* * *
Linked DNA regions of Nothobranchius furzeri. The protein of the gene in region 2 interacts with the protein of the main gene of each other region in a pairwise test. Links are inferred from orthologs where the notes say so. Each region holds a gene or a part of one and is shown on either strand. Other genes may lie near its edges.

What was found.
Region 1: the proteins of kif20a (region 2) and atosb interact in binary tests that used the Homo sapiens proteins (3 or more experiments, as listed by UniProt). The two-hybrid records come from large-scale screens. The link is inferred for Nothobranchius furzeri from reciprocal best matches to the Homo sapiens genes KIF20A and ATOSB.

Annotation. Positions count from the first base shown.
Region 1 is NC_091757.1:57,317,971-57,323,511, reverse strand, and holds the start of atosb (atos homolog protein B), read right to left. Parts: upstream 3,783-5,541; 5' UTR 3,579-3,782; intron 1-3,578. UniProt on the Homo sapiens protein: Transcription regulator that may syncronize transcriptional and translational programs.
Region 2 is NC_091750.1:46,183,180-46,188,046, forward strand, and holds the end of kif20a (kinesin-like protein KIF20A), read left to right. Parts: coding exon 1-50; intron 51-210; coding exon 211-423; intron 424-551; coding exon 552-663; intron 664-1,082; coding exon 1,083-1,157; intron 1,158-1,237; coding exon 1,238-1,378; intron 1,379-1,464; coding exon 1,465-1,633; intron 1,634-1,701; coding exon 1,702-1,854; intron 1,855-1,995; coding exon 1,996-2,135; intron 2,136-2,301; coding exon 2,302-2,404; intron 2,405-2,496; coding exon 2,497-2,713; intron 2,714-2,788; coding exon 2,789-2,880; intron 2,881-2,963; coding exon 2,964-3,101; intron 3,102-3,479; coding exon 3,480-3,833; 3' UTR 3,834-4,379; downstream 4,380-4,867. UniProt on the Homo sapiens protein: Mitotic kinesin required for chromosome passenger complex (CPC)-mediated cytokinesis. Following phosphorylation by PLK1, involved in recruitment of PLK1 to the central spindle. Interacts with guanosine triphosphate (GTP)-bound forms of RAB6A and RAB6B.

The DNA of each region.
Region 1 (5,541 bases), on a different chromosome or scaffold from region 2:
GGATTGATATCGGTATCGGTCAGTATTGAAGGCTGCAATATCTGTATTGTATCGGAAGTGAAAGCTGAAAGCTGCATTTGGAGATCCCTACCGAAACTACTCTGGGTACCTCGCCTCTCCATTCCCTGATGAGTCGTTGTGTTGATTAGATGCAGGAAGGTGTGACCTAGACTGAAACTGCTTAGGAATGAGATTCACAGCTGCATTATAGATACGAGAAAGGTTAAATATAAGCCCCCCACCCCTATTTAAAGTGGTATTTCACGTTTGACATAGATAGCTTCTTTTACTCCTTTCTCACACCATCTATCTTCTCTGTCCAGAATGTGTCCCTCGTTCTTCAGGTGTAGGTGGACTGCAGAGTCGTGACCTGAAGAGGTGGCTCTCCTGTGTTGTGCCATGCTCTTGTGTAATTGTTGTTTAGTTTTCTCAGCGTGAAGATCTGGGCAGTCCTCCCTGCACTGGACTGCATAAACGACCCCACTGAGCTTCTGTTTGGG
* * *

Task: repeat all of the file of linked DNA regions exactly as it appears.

Linked DNA regions of Nothobranchius furzeri. The protein of the gene in region 2 interacts with the protein of the main gene of each other region in a pairwise test. Links are inferred from orthologs where the notes say so. Each region holds a gene or a part of one and is shown on either strand. Other genes may lie near its edges.

What was found.
Region 1: the proteins of kif20a (region 2) and atosb interact in binary tests that used the Homo sapiens proteins (3 or more experiments, as listed by UniProt). The two-hybrid records come from large-scale screens. The link is inferred for Nothobranchius furzeri from reciprocal best matches to the Homo sapiens genes KIF20A and ATOSB.

Annotation. Positions count from the first base shown.
Region 1 is NC_091757.1:57,317,971-57,323,511, reverse strand, and holds the start of atosb (atos homolog protein B), read right to left. Parts: upstream 3,783-5,541; 5' UTR 3,579-3,782; intron 1-3,578. UniProt on the Homo sapiens protein: Transcription regulator that may syncronize transcriptional and translational programs.
Region 2 is NC_091750.1:46,183,180-46,188,046, forward strand, and holds the end of kif20a (kinesin-like protein KIF20A), read left to right. Parts: coding exon 1-50; intron 51-210; coding exon 211-423; intron 424-551; coding exon 552-663; intron 664-1,082; coding exon 1,083-1,157; intron 1,158-1,237; coding exon 1,238-1,378; intron 1,379-1,464; coding exon 1,465-1,633; intron 1,634-1,701; coding exon 1,702-1,854; intron 1,855-1,995; coding exon 1,996-2,135; intron 2,136-2,301; coding exon 2,302-2,404; intron 2,405-2,496; coding exon 2,497-2,713; intron 2,714-2,788; coding exon 2,789-2,880; intron 2,881-2,963; coding exon 2,964-3,101; intron 3,102-3,479; coding exon 3,480-3,833; 3' UTR 3,834-4,379; downstream 4,380-4,867. UniProt on the Homo sapiens protein: Mitotic kinesin required for chromosome passenger complex (CPC)-mediated cytokinesis. Following phosphorylation by PLK1, involved in recruitment of PLK1 to the central spindle. Interacts with guanosine triphosphate (GTP)-bound forms of RAB6A and RAB6B.

The DNA of each region.
Region 1 (5,541 bases), on a different chromosome or scaffold from region 2:
GGATTGATATCGGTATCGGTCAGTATTGAAGGCTGCAATATCTGTATTGTATCGGAAGTGAAAGCTGAAAGCTGCATTTGGAGATCCCTACCGAAACTACTCTGGGTACCTCGCCTCTCCATTCCCTGATGAGTCGTTGTGTTGATTAGATGCAGGAAGGTGTGACCTAGACTGAAACTGCTTAGGAATGAGATTCACAGCTGCATTATAGATACGAGAAAGGTTAAATATAAGCCCCCCACCCCTATTTAAAGTGGTATTTCACGTTTGACATAGATAGCTTCTTTTACTCCTTTCTCACACCATCTATCTTCTCTGTCCAGAATGTGTCCCTCGTTCTTCAGGTGTAGGTGGACTGCAGAGTCGTGACCTGAAGAGGTGGCTCTCCTGTGTTGTGCCATGCTCTTGTGTAATTGTTGTTTAGTTTTCTCAGCGTGAAGATCTGGGCAGTCCTCCCTGCACTGGACTGCATAAACGACCCCACTGAGCTTCTGTTTGGG